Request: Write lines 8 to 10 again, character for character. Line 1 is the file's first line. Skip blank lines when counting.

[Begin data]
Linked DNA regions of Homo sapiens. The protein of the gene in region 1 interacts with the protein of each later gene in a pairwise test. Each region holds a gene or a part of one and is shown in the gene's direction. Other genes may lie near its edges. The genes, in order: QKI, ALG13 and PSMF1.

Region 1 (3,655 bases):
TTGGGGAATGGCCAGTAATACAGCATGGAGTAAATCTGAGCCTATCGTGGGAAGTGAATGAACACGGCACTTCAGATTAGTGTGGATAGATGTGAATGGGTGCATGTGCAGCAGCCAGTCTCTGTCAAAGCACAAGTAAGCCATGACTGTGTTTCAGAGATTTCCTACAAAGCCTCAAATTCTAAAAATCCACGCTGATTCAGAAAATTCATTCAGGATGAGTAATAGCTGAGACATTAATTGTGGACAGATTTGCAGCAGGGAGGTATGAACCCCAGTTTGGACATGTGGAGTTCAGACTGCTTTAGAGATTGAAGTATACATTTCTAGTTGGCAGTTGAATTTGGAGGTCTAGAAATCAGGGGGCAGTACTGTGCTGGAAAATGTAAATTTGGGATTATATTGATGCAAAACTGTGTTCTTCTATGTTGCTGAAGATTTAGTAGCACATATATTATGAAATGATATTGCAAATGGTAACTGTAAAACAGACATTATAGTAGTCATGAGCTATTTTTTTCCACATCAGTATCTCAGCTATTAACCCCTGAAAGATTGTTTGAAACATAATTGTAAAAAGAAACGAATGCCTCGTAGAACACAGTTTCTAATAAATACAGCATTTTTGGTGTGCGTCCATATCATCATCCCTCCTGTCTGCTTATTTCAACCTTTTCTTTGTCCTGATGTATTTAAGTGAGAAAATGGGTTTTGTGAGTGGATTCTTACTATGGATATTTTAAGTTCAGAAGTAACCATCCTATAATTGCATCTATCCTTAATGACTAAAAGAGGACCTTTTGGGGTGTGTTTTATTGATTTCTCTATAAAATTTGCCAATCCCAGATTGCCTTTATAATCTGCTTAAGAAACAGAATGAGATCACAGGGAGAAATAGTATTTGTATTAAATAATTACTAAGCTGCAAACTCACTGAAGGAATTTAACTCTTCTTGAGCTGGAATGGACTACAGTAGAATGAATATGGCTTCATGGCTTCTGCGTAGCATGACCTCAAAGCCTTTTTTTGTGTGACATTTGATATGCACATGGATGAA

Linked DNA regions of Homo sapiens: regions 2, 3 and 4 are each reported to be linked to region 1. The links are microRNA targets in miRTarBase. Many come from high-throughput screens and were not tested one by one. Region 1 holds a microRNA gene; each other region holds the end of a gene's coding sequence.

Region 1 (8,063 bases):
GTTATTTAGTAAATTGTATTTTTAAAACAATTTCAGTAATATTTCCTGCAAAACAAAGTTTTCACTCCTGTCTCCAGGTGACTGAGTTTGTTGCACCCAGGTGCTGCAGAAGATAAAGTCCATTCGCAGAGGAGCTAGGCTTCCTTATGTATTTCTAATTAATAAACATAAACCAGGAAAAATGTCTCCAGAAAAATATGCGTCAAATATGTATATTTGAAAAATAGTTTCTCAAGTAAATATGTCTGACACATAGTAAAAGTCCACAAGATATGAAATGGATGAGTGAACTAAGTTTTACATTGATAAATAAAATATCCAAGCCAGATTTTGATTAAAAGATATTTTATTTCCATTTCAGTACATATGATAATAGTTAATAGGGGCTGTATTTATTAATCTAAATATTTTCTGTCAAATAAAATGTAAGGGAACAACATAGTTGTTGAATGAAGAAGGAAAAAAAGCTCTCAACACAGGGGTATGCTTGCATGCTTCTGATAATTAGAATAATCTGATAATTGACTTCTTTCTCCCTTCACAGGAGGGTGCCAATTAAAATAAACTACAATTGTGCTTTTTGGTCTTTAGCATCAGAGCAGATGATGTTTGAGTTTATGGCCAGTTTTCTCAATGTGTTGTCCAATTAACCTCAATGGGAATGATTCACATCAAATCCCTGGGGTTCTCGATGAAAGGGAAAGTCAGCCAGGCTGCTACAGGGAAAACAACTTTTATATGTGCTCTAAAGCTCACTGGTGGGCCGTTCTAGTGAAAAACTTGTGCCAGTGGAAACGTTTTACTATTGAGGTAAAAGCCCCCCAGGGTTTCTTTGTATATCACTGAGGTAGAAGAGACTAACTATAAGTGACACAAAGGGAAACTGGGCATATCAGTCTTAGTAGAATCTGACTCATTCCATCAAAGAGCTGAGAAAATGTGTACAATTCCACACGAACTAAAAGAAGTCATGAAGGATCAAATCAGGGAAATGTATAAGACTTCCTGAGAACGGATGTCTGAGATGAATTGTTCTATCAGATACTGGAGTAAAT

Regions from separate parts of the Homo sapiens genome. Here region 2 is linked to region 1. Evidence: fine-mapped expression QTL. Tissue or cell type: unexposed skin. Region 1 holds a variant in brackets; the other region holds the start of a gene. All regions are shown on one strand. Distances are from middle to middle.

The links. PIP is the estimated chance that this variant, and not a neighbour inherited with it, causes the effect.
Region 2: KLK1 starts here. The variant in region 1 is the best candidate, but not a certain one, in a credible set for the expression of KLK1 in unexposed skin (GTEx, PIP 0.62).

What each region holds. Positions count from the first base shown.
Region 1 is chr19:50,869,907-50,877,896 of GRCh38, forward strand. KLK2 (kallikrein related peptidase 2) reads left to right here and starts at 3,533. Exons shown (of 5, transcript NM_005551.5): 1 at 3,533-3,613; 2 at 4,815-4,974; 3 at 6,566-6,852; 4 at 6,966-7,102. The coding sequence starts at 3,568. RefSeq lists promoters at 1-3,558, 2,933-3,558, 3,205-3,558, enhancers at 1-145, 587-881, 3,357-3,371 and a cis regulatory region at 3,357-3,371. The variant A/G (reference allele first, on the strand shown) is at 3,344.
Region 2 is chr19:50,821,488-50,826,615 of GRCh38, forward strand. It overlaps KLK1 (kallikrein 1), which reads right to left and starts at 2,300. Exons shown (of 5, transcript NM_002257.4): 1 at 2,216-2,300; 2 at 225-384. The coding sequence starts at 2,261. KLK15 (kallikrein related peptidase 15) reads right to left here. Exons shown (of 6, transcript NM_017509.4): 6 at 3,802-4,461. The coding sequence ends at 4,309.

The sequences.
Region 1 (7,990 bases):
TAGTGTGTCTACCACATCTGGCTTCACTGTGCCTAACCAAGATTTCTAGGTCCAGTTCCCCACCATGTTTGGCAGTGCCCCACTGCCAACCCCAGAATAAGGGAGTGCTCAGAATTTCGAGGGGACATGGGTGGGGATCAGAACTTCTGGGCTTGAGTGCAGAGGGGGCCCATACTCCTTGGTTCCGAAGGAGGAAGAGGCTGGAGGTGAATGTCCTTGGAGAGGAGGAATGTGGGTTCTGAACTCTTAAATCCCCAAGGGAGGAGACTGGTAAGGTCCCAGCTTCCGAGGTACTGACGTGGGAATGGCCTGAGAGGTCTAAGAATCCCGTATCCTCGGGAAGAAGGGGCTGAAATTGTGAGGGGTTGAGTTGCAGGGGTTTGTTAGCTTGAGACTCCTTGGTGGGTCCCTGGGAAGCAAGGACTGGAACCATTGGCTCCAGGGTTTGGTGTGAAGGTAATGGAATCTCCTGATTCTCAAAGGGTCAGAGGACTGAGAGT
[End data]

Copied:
The links. PIP is the estimated chance that this variant, and not a neighbour inherited with it, causes the effect.
Region 2: KLK1 starts here. The variant in region 1 is the best candidate, but not a certain one, in a credible set for the expression of KLK1 in unexposed skin (GTEx, PIP 0.62).

What each region holds. Positions count from the first base shown.